Berkeley Center for the Study of Value
Prize in Personal Integrity
Established in 2012
Overview. The Berkeley Center for the Study of Value Prize in Personal Integrity was established in 2012. The prize is intended to encourage undergraduate students to explore personal integrity. Each year, the prize committee will identify an essay topic or theme related to personal integrity and values. Eligible undergraduates are invited to submit a written essay focused on the essay theme. The winning essays will be published on the websites of the Berkeley Center for the Study of Value and the UC Berkeley Prizes and Honors Office, with the aim of wide dissemination and hope that the essay may appear in other publications.
The Prize in Personal Integrity seeks to inspire students to develop and reflect upon ideas and practices that will sustain and enrich integrity in our society and its institutions. A vibrant democracy requires unique personal and public values; the prize will ask students to bring together the knowledge, ethics, skills, and experience they develop at Berkeley to enhance our democratic society. The prize will be housed within the Berkeley Center for the Study of Value, which animates and encourages exploration about what we value and why. Literature, the arts, philosophy, and their study have for centuries been crucial sources for thinking about and creating our sense of values. The Berkeley Center for the Study of Value seeks to renew the participation of the humanities in public discourse about values, as well as to encourage those in the sciences, law, and the social sciences to participate in our endeavor as we broaden and deepen our sense of values.
Prize Amounts. A prize will be awarded to the student who submits an exemplary essay focusing on the designated theme related to personal integrity. The prize is $5,000, subject to the limits of the winner’s financial aid package (if the winner is an aid recipient). As many as three awards may be offered, if more than one exemplary essay is submitted. The prize committee may elect to award 2nd and 3rd prizes of as much as $2,500 and $1,000, respectively.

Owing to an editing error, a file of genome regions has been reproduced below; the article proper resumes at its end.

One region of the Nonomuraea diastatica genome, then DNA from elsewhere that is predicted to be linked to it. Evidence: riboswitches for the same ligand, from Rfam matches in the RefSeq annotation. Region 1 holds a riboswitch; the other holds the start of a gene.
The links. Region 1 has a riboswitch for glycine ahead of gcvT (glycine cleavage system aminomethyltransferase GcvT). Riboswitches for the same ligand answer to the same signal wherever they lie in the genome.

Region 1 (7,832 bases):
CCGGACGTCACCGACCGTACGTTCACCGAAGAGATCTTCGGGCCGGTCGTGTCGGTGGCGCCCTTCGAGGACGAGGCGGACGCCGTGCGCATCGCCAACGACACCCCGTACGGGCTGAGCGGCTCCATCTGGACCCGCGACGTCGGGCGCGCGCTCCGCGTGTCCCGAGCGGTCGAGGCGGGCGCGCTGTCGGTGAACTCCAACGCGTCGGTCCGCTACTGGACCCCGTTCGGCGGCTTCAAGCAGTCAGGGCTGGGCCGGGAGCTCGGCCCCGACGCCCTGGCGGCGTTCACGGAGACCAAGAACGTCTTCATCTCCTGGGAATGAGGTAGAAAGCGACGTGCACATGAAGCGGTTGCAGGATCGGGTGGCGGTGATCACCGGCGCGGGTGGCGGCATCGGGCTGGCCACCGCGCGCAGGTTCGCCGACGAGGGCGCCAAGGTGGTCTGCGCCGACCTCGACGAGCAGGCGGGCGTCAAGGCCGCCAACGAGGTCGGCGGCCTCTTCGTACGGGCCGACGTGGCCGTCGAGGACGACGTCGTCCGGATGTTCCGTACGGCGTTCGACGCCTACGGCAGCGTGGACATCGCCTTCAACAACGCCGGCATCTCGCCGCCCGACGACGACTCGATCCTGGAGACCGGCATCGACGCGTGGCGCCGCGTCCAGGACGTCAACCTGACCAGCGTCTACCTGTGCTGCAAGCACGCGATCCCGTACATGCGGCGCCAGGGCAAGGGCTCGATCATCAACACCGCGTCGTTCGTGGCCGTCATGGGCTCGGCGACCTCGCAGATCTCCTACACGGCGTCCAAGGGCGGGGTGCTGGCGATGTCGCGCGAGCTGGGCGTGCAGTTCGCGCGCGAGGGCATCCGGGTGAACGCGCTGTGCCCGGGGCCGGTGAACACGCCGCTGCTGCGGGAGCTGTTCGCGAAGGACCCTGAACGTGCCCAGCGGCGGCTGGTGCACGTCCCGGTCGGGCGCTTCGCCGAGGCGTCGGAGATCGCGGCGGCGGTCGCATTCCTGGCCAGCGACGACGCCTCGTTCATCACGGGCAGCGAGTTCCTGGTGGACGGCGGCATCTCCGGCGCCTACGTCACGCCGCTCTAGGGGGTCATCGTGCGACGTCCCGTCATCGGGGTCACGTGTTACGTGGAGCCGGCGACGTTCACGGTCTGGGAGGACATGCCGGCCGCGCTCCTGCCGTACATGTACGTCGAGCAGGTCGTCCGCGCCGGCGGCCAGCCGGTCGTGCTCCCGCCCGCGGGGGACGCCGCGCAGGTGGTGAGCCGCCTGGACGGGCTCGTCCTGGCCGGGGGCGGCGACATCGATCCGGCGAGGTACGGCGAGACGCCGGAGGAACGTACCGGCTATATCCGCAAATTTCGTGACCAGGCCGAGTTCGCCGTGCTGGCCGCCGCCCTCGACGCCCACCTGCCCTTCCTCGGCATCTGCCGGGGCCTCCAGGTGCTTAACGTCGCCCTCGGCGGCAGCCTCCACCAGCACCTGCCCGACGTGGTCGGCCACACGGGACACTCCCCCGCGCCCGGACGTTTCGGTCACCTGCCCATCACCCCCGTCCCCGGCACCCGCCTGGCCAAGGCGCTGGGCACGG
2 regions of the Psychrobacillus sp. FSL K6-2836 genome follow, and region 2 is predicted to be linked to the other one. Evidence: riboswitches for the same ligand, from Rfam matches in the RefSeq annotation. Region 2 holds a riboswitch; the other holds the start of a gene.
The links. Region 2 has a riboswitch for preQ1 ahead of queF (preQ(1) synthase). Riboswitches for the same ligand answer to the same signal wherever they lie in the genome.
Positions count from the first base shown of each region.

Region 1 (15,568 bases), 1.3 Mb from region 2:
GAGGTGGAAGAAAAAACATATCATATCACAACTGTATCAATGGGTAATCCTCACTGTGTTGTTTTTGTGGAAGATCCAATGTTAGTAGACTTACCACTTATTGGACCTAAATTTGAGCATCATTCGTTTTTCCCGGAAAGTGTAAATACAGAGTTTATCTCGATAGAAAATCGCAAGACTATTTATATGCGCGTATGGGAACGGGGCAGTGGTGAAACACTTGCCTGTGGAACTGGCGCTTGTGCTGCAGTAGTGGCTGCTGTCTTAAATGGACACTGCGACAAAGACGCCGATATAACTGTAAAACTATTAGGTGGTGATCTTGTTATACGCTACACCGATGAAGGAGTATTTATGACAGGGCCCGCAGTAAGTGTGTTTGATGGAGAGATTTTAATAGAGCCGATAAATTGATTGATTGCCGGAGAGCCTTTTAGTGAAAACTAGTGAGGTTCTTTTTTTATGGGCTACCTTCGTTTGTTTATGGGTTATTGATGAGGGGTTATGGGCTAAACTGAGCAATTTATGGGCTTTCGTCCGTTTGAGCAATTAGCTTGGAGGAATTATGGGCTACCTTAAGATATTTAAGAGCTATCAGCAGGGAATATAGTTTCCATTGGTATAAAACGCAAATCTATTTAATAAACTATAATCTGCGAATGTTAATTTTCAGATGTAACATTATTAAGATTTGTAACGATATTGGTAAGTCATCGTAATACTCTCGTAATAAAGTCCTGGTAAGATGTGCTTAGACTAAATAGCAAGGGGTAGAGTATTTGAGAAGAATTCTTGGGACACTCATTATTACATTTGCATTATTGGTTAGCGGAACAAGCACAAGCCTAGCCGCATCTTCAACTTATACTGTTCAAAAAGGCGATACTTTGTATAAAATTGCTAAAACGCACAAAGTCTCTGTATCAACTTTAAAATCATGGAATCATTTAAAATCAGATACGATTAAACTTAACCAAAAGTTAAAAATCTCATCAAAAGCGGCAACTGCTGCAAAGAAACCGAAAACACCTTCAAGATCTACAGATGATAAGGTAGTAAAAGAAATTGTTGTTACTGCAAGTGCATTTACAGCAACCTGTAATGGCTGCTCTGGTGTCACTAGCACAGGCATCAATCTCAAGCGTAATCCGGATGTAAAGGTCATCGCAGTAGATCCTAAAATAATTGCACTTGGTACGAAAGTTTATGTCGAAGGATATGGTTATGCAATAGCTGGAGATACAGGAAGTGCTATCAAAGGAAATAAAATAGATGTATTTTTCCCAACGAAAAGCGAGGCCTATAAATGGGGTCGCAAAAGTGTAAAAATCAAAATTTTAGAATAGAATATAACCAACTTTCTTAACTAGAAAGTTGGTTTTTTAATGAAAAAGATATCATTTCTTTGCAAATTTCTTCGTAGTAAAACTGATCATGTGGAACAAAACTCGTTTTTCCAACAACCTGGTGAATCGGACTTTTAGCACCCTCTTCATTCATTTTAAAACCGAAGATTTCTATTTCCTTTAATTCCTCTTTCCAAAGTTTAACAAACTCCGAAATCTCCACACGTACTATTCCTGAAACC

Eligibility. UC Berkeley undergraduates in good standing are eligible to submit essays for the prize. Students focusing on any field of study are welcome to apply.
Federal financial aid regulations require that all awards received by a student cannot exceed his or her financial need as determined by a congressional formula. It is possible, therefore, that the cash award for a prize could reduce some component of a needy student’s package of financial aid awards. In these cases, the Financial Aid and Scholarships Office attempts first to reduce loan or work aid; fellowships, grants, or scholarships are only reduced as a last resort.
Students who already receive a full scholarship may be able to apply prize funds toward summer classes at UC Berkeley or summer abroad programs accepted by UC Berkeley. Students not receiving financial aid are eligible to receive the prize.
If a student who wins the prize cannot use the funds immediately, the student may have up to two years to apply prize funds. Unused prize funds will be directed to the Chancellor’s Discretionary Fund for support of the UC Berkeley campus.
Selection. Prize recipients will be selected by the Berkeley Center for the Study of Value. A faculty committee will be appointed by the director of the center; committee members will be faculty members affiliated with the Berkeley Center for the Study of Value.